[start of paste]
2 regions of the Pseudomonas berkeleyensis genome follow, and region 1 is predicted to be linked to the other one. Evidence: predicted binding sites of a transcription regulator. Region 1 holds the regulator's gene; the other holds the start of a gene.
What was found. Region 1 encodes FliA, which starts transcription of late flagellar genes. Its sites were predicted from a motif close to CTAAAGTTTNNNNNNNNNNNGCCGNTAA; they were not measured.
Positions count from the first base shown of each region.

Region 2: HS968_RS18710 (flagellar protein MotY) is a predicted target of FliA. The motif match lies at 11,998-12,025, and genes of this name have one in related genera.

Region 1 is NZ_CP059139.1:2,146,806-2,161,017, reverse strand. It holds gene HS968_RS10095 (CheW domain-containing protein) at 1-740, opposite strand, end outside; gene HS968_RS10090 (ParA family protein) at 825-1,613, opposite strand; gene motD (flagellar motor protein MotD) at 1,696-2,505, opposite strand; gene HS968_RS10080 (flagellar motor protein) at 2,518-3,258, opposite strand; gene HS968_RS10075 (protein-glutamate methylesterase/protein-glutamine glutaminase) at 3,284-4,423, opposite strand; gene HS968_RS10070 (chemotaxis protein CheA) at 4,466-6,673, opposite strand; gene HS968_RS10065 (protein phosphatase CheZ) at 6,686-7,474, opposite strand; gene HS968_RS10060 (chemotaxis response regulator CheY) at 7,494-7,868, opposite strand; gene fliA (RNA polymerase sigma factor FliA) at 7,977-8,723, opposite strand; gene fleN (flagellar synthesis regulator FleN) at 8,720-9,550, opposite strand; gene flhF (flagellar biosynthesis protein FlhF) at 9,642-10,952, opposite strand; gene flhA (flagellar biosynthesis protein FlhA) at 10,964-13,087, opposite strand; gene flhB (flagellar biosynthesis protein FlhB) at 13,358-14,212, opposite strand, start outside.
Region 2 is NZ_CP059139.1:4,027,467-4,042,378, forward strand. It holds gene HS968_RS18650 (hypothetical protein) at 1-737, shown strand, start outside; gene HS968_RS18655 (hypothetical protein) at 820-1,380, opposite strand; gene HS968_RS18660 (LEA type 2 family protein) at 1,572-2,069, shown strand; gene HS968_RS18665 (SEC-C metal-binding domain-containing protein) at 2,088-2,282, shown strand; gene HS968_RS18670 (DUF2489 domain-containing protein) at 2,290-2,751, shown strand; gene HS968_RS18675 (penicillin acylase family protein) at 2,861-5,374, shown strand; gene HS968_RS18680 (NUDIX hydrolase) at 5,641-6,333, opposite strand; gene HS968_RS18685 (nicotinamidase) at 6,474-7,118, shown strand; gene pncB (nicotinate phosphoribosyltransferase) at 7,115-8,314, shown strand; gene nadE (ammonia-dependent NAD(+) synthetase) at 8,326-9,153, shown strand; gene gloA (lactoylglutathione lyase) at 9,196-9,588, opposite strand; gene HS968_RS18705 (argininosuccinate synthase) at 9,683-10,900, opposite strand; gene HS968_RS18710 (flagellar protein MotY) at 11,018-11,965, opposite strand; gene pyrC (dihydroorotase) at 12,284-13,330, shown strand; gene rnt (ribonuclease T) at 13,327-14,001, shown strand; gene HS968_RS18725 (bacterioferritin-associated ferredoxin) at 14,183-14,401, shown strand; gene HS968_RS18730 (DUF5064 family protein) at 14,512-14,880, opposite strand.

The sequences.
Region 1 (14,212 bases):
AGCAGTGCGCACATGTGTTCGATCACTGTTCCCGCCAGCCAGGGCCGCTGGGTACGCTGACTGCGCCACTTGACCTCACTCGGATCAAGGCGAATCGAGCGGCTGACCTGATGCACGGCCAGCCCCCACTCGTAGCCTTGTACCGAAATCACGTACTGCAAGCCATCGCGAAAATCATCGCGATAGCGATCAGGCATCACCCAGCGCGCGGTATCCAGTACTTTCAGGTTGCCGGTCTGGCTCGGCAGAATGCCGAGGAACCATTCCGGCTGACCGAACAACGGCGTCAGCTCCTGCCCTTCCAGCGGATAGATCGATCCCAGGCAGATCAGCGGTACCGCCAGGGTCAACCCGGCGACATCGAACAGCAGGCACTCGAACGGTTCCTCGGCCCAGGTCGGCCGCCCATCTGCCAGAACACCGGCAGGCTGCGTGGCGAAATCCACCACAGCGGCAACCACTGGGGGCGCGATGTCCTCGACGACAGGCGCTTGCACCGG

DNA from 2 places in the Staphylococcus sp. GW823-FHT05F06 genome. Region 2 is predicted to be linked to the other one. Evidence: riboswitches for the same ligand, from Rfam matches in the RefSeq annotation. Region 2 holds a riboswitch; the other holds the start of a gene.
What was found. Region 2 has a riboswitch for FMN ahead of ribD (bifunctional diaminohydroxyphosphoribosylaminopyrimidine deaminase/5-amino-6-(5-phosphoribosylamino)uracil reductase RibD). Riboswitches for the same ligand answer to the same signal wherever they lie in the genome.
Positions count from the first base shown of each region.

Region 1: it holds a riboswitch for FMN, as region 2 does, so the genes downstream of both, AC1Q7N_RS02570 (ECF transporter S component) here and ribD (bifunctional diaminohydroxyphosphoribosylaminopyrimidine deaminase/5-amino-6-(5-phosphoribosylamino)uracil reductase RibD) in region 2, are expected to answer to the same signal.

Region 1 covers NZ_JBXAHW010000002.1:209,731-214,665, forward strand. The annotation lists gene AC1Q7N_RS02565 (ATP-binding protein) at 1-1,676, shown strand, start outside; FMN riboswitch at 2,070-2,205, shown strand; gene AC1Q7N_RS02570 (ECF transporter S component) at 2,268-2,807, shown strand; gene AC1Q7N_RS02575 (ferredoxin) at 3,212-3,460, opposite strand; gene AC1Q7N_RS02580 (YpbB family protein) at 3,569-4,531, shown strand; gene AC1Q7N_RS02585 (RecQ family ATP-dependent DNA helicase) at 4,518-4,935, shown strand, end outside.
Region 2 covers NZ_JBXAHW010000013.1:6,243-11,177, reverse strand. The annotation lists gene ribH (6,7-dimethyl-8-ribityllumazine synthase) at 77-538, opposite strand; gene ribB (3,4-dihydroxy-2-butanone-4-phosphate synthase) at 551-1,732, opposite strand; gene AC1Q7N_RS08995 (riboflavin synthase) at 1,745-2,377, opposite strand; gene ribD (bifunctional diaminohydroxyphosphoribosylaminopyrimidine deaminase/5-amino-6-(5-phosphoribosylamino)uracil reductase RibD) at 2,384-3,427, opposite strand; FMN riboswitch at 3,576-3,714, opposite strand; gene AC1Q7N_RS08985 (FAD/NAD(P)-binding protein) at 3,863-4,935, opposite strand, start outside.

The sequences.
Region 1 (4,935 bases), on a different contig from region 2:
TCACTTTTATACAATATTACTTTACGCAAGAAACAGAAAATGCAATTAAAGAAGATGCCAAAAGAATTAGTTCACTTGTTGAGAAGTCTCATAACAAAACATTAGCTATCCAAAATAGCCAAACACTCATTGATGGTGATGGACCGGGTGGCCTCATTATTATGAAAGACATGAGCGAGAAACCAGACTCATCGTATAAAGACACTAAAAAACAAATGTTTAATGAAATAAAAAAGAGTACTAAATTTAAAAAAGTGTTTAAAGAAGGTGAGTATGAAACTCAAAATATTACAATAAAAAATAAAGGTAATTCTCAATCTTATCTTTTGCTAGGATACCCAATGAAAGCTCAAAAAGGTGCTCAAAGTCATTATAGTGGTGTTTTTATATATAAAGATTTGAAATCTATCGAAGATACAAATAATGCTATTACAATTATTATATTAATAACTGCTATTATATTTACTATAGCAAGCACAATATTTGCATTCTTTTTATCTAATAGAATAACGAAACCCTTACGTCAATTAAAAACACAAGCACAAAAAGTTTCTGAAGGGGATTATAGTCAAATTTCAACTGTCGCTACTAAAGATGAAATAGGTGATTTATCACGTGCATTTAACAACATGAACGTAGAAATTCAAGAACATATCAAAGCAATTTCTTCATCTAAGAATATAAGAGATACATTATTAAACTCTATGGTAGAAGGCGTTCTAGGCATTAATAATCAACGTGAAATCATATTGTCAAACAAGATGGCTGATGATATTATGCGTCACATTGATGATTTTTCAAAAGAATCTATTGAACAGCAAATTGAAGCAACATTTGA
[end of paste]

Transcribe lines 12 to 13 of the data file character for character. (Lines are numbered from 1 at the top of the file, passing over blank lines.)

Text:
Positions count from the first base shown of each region.

Region 1: it holds a riboswitch for FMN, as region 2 does, so the genes downstream of both, AC1Q7N_RS02570 (ECF transporter S component) here and ribD (bifunctional diaminohydroxyphosphoribosylaminopyrimidine deaminase/5-amino-6-(5-phosphoribosylamino)uracil reductase RibD) in region 2, are expected to answer to the same signal.